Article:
I was sitting on the patio of our river place when this rainbow appeared. I took this as a good sign as I was working with my editor’s last edits of A Decent Woman. The rainbow started on the West Virginia side of the Potomac River and seemed to end somewhere in Virginia or had it begun in Virginia (where I used to live) and end in West Virginia where I now live?
Recently, a good friend asked how difficult it was to write the tough and raw scenes in my historical fiction novel, A Decent Woman. I knew what she meant and it was a great question. My story is about the complex lives of women in turn of the century Puerto Rico and life wasn’t easy for women of that era. I’d never experienced slavery or physical abuse at the hands of a man nor had I served jail time like my protagonist, Ana. So, how did I write those scenes without personal experience?
How do you write believable, realistic scenes and dialogue when you haven’t experienced the tough or raw situations your characters find themselves in?
It’s not easy, believe me. When I wrote the first manuscript of A Decent Woman, I didn’t have a title, but I knew who the characters were and what their roles in the novel would be. The original story was about the friendship of two women-a midwife and a client turned friend in turn of the century Puerto Rico. No real beefy issues except for a philandering husband. I finished writing in six months and then, discovered a book of non-fiction that changed my story forever. I still believe the Universe placed this scholarly book in my hands.
Imposing Decency: The Politics of Sexuality and Race in Puerto Rico, 1870-1920, written by Dr. Eileen Suarez Findlay, posed a challenge – I knew I had to go deep into uncharted waters or go home with my first novel. The story I had written was interesting, but flat. The characters were one-sided and I hadn’t delved deep enough into their thoughts, motivations and desires. I hadn’t added challenges to their lives, no drama and the philandering husband had no voice. After I read Imposing Decency, I began the second draft of A Decent Woman, and the stories of my characters within the story emerged. How?
You go to that place in your heart that you’ve kept walled up and protected. We all know that place we’ve put away and kept hidden so we don’t feel the pain again. No one I know, including myself, has been immune to some type of loss. Pain in pain. We might have lost a parent, a sibling or a cherished pet. Many of us have experienced a devastating divorce, the painful loss of a home or job as a result of the divorce or the economy. Our children may have suffered bullying in school or a heartbreaking disappointment in their young lives.
If you have personally escaped such things, you are blessed. In that case, access your heart and be open to the pain and suffering of others. You’ve certainly read tragic stories in newspapers or television. Sit with a sad or tragic story. Put yourself in the person’s shoes and imagine what that person or family must be going through with their loss and grief. Write down your thoughts and if you never use them in whatever you are currently writing, you might later. And if you never use them, you have learned to dig for emotions and feelings within yourself. You’ve accessed that place of raw truth within yourself and your compassion for others has deepened. Both are beautiful experiences.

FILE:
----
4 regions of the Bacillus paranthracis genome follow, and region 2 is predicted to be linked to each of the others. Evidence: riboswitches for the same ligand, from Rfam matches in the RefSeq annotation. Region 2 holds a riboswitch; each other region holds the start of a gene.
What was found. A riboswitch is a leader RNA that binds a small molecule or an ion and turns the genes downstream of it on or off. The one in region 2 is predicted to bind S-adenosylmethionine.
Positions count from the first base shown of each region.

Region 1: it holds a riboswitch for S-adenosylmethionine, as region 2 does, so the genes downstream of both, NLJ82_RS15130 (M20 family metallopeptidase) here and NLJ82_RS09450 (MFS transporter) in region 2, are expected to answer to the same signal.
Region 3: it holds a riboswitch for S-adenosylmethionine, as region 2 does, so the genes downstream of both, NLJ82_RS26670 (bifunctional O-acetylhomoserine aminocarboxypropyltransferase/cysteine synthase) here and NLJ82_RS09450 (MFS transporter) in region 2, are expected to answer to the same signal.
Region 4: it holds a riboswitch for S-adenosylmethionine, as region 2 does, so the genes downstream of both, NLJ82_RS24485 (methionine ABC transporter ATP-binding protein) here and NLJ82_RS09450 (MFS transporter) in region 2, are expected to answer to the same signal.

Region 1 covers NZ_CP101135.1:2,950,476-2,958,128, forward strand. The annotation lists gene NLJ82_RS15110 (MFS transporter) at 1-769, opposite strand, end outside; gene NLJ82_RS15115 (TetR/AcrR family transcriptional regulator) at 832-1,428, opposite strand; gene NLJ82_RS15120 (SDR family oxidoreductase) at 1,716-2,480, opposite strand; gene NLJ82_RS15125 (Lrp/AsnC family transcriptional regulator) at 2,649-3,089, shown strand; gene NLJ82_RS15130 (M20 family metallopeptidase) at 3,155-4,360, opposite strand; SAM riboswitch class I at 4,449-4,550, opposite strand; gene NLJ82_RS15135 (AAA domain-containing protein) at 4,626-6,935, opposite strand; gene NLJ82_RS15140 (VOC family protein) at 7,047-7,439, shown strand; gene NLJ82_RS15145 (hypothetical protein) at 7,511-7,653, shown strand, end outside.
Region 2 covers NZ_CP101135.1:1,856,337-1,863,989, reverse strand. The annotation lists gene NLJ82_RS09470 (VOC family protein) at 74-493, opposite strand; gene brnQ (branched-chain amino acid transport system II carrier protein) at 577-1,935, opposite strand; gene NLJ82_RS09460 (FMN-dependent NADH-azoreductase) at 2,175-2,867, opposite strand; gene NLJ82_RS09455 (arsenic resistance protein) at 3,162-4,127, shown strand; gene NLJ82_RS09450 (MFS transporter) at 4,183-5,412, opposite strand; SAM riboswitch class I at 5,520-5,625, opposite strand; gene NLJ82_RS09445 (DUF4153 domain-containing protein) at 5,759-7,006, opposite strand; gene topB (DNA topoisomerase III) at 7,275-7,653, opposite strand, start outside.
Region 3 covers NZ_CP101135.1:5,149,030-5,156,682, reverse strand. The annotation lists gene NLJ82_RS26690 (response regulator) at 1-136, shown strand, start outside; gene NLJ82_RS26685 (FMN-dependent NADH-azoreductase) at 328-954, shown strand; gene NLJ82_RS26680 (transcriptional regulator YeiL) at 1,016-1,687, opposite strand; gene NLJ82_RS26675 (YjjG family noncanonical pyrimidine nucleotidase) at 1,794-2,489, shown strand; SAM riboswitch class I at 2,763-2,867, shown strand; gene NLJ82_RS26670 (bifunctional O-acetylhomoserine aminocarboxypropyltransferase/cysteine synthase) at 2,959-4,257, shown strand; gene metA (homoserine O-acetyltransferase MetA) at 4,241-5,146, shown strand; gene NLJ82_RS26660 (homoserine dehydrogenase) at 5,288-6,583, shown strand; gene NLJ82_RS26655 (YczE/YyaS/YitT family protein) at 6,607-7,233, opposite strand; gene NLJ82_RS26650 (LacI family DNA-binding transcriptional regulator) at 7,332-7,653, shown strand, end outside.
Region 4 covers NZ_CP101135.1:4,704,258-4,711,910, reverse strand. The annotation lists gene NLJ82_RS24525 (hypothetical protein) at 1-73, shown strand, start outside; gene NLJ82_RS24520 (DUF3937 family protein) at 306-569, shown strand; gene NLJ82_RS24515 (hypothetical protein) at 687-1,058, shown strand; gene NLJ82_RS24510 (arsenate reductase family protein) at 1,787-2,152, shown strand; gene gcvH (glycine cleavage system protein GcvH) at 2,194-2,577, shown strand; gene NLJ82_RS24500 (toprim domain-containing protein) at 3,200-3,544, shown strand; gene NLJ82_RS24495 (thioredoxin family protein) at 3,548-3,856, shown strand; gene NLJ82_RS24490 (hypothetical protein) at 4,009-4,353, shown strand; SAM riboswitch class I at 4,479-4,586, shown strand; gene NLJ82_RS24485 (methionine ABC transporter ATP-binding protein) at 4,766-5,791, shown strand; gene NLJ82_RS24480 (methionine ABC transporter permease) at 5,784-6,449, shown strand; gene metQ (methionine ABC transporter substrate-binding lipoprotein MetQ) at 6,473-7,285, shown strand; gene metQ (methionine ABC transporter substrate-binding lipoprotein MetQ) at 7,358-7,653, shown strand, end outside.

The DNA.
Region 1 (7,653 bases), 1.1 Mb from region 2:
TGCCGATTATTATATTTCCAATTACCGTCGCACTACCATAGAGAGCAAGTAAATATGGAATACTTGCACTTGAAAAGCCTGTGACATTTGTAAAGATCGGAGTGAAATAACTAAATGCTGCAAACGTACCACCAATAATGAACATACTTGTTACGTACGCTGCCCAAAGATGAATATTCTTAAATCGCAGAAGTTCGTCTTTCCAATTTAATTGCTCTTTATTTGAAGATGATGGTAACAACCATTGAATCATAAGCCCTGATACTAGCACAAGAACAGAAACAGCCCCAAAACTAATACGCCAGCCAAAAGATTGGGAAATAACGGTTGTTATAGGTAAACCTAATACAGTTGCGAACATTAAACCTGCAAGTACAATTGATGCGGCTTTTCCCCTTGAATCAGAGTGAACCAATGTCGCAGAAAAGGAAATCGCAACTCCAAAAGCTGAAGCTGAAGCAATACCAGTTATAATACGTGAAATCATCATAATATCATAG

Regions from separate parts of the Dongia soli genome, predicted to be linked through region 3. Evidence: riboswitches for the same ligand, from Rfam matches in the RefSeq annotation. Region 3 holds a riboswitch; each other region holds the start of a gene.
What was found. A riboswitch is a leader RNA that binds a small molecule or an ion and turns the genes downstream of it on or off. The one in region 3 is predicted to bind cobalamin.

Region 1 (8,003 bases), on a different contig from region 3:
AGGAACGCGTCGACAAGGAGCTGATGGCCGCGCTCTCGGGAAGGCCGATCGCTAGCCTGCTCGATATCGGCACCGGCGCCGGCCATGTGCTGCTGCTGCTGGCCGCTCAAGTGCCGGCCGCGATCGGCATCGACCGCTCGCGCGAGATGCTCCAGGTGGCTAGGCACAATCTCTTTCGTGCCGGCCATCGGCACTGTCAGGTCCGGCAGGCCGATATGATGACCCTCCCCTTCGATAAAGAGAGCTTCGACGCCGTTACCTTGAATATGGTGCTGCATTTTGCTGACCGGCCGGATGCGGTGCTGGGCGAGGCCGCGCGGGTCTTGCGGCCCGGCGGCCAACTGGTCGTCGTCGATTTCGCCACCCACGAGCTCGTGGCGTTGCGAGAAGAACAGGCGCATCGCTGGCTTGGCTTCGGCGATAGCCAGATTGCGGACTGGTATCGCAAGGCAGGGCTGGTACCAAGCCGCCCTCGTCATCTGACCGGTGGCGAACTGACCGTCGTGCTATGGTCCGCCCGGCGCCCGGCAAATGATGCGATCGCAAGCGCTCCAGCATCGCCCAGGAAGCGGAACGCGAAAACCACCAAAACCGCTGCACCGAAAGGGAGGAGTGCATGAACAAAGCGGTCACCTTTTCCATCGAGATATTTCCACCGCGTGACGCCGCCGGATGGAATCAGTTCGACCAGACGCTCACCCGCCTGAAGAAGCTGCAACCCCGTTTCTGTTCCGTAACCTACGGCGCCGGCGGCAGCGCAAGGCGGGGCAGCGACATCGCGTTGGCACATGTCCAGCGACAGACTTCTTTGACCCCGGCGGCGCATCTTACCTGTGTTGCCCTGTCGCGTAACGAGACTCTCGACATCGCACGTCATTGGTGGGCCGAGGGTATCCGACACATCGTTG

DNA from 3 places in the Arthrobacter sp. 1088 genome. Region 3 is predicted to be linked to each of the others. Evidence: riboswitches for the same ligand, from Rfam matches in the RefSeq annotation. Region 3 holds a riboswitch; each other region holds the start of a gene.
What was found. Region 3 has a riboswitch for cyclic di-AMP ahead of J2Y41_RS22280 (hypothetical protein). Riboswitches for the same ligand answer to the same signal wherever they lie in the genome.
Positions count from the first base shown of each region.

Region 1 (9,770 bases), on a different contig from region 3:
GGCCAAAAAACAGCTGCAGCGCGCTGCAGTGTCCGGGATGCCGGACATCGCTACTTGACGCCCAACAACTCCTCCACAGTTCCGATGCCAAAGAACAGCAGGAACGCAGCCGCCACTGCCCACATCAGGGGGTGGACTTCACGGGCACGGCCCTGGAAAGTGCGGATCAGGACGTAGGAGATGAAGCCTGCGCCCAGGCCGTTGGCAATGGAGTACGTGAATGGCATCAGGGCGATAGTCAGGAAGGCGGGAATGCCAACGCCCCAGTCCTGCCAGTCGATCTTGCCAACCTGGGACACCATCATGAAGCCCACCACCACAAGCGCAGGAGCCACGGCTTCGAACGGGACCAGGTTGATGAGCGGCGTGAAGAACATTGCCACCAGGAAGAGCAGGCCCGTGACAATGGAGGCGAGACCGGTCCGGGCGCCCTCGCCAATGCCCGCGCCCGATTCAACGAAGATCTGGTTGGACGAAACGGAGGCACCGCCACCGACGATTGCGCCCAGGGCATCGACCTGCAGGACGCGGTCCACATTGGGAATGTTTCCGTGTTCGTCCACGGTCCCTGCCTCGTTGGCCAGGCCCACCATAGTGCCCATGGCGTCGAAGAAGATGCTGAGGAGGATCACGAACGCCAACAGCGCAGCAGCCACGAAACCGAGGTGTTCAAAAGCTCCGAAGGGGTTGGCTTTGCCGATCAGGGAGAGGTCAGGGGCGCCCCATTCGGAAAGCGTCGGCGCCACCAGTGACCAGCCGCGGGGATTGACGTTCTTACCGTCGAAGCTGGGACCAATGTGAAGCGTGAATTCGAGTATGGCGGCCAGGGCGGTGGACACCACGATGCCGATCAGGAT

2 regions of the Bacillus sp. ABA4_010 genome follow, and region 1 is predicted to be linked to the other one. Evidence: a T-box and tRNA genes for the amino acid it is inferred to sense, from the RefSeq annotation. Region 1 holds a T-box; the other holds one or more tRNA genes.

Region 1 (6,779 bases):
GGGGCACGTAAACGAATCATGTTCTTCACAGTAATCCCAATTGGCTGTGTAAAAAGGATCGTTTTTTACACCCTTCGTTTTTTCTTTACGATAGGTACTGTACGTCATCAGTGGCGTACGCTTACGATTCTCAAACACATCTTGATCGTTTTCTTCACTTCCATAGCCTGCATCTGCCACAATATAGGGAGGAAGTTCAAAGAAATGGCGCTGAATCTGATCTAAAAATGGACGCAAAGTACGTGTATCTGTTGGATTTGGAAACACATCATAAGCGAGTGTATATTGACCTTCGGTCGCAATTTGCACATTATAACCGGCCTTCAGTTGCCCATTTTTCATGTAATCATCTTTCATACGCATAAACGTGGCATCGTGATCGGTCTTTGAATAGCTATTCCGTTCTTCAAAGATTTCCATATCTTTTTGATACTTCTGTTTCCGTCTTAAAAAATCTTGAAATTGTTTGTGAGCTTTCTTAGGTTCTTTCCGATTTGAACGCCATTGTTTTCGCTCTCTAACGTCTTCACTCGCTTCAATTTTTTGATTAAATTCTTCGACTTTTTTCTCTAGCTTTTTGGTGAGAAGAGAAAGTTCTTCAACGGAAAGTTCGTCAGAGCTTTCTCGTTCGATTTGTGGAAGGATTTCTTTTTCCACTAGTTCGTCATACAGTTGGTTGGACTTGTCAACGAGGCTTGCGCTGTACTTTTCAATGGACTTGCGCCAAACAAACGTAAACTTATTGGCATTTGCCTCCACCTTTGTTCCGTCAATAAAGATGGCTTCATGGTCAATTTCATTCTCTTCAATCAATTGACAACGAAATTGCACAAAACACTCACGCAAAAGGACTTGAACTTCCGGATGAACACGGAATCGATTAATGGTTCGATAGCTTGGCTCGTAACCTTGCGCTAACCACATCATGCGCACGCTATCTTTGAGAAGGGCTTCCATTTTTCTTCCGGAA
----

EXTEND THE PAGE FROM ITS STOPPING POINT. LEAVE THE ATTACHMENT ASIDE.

For writers, it’s important to access our wounds. This involves being willing to remove the bandages and slowly, pick at scabs as we write. It can be intense. You may find yourself crying as you write which has happened to me many times. You are in the moment. Keep writing.
Use your own life experiences. I worked as a counselor, in a children’s residential treatment center, and in a Belgian refugee center. I didn’t have to look hard. I’ve always known that my life experiences would help me with this book. I just had to start and be willing to access what I’d read, heard and seen which was tough.
When I finished the first draft of the manuscript of A Decent Woman, I hadn’t planned on writing tough, raw scenes. The characters in my story live in a tumultuous time. Writing about the complex women’s lives in turn of the century Puerto Rico demanded writing raw scenes because they happened. The current manuscript is one I’m proud of.
“There is nothing to writing. All you do is sit down at a typewriter and bleed.” Ernest Hemingway
After an intense writing session of a difficult chapter or scene, I go to the garden and dig in the dirt or I take a mini road trip in the country or along the river. I admire God’s beauty and I let those feelings and emotions go to a place of peace…until the next writing session.